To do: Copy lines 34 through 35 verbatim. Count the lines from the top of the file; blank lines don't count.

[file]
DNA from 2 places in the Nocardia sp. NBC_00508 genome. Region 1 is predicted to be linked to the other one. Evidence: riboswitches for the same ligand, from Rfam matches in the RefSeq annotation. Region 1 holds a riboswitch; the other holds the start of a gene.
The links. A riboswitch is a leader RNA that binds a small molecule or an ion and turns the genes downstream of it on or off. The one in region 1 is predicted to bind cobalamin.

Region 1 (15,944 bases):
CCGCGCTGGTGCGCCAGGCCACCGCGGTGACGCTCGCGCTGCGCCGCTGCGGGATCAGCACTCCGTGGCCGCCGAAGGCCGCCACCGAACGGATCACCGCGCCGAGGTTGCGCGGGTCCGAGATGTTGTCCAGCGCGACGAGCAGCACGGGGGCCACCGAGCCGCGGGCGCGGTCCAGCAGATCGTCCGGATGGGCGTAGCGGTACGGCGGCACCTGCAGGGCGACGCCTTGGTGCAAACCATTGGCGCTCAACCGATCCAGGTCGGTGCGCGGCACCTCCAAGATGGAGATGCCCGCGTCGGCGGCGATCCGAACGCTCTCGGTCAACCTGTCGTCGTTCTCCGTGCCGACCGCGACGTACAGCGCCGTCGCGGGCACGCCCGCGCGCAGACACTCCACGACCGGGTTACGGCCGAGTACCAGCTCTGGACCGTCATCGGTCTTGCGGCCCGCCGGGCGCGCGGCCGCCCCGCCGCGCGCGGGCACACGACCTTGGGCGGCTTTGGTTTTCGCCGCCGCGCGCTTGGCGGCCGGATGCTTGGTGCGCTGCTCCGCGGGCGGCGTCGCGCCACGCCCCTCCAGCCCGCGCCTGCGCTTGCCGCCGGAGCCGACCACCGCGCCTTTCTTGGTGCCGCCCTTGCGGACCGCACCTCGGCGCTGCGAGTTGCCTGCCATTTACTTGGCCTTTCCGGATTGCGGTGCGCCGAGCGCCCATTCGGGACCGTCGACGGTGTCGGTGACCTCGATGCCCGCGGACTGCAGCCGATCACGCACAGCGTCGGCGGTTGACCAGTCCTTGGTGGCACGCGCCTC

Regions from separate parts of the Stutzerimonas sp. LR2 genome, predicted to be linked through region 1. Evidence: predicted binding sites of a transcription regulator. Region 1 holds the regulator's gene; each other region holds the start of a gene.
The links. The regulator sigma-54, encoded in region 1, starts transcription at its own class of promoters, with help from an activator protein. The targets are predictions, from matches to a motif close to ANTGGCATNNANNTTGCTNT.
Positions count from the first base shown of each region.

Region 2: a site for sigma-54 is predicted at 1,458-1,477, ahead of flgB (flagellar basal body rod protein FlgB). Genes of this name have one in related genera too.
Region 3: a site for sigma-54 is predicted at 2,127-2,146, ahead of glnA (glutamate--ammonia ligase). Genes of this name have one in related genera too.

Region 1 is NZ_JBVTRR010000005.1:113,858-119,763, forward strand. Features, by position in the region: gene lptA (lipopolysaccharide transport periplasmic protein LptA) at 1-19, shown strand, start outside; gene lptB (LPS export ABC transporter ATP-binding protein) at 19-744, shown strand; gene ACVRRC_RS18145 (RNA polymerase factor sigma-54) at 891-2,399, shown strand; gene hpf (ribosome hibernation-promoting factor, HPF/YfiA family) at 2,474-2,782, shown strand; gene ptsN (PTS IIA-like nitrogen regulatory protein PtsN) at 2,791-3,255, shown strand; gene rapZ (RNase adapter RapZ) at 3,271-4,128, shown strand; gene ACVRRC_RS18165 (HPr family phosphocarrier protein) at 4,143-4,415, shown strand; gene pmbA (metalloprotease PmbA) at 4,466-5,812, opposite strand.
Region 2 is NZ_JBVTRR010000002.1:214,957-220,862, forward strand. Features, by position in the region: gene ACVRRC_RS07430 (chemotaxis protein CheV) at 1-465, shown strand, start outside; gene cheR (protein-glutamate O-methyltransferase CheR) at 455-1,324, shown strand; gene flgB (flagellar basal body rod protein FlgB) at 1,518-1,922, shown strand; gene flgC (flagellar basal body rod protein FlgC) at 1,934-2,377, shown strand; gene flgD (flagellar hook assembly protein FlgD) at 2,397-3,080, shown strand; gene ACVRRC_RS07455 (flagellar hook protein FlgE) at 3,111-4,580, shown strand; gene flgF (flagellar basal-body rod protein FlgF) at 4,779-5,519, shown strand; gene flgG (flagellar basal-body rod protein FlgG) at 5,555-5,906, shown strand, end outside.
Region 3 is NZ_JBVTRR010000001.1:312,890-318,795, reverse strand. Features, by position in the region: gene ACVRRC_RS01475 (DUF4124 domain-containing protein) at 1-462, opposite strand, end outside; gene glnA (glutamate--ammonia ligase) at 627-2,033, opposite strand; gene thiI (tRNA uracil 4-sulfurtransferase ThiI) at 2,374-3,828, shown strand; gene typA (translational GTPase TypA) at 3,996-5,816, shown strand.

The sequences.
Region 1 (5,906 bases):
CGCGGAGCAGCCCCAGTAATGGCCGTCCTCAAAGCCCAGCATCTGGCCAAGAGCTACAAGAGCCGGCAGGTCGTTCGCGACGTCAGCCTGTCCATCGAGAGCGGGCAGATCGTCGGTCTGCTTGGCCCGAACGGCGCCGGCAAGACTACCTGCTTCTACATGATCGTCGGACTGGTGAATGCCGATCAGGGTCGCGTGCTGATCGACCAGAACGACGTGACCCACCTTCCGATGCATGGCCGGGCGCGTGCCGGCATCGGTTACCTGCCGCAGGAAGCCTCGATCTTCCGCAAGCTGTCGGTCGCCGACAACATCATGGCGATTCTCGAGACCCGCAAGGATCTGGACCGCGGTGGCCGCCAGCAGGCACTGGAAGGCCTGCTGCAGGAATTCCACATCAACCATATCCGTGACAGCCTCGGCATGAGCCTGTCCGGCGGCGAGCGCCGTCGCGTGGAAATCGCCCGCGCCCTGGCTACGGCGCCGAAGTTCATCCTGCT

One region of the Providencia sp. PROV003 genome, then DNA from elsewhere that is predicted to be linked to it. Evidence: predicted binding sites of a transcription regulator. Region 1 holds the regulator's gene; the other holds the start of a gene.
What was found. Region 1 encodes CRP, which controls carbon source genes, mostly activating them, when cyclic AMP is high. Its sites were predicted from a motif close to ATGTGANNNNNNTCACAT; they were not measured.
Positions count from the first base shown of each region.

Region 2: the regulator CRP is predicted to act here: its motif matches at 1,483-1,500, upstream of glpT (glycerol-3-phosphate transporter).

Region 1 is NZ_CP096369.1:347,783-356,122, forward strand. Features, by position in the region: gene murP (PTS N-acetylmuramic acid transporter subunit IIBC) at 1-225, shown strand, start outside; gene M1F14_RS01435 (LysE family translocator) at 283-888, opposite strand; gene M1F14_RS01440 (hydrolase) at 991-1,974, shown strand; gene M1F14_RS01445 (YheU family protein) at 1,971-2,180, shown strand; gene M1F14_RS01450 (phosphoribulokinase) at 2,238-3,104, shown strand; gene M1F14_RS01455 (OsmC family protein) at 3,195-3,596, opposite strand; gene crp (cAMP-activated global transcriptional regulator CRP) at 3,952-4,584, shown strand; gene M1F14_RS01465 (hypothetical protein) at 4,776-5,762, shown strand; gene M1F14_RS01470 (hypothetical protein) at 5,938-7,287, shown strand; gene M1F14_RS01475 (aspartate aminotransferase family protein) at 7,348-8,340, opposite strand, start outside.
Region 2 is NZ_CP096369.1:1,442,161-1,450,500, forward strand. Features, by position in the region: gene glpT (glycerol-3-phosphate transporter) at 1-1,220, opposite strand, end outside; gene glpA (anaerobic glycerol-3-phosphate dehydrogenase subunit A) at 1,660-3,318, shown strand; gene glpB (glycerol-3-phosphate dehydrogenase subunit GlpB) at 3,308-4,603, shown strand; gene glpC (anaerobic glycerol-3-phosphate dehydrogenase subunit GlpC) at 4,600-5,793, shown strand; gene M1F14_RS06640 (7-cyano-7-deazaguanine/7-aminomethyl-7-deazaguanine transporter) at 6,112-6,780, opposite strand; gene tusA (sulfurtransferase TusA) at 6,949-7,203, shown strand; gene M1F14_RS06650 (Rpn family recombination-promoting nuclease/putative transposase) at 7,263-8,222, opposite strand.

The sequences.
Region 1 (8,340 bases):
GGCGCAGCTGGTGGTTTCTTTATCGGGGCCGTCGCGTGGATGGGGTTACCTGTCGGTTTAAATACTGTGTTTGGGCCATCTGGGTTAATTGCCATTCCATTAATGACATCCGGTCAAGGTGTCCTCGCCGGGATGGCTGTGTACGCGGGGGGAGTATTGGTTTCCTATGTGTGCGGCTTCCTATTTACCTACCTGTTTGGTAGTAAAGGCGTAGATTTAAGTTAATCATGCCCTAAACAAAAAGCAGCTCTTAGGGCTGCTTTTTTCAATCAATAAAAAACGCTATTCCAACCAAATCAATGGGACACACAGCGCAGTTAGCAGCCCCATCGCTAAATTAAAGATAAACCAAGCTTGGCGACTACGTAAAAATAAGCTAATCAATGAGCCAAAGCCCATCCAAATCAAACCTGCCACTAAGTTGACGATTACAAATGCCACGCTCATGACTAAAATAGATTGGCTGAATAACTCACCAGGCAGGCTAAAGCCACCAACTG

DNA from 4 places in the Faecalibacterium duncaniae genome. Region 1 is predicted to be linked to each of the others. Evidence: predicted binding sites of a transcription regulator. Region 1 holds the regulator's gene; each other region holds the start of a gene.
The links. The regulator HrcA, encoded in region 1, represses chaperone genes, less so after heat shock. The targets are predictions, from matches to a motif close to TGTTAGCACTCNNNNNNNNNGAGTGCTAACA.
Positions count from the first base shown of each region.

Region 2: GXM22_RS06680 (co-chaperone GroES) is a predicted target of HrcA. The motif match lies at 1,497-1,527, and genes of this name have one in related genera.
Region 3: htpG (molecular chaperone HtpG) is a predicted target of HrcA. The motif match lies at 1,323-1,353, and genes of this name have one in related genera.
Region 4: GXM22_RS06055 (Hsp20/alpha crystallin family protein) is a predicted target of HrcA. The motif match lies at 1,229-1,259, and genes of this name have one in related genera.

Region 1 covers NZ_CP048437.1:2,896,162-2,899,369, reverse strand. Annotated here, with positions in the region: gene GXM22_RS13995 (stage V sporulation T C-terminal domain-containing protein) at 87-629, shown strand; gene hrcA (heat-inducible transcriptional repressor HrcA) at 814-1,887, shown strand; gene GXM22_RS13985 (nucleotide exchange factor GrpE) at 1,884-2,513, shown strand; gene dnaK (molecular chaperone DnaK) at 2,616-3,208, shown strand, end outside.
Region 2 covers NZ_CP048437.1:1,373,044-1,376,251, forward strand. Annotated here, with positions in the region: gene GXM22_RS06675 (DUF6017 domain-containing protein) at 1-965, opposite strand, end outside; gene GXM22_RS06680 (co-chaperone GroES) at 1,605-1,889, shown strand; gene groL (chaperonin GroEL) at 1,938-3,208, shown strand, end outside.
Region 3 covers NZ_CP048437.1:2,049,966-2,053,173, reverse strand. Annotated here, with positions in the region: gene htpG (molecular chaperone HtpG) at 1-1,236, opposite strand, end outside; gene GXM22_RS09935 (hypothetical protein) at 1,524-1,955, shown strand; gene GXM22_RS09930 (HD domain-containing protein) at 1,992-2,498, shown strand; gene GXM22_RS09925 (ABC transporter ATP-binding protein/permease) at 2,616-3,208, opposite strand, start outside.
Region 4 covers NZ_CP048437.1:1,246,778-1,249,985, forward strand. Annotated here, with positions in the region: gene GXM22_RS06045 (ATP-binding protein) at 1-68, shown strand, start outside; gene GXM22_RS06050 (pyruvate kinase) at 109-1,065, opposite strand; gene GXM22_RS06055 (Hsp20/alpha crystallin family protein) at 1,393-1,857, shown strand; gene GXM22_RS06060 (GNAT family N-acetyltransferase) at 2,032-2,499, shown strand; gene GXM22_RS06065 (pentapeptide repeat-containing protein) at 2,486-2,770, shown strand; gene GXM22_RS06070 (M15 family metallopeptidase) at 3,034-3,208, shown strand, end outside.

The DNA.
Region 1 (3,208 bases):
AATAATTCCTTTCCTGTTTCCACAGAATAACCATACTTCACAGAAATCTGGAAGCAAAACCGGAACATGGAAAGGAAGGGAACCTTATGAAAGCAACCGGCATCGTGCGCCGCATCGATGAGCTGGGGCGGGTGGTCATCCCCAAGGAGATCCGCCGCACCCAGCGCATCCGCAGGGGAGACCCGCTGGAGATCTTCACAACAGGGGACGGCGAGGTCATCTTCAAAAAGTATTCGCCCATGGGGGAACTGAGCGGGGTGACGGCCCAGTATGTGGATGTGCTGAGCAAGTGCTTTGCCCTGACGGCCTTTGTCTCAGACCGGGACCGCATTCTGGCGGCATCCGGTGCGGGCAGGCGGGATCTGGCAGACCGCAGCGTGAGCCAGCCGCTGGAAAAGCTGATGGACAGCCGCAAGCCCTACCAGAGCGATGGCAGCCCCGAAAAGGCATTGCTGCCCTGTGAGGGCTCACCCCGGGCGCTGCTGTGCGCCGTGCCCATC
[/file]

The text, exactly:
Region 4 covers NZ_CP048437.1:1,246,778-1,249,985, forward strand. Annotated here, with positions in the region: gene GXM22_RS06045 (ATP-binding protein) at 1-68, shown strand, start outside; gene GXM22_RS06050 (pyruvate kinase) at 109-1,065, opposite strand; gene GXM22_RS06055 (Hsp20/alpha crystallin family protein) at 1,393-1,857, shown strand; gene GXM22_RS06060 (GNAT family N-acetyltransferase) at 2,032-2,499, shown strand; gene GXM22_RS06065 (pentapeptide repeat-containing protein) at 2,486-2,770, shown strand; gene GXM22_RS06070 (M15 family metallopeptidase) at 3,034-3,208, shown strand, end outside.

The DNA.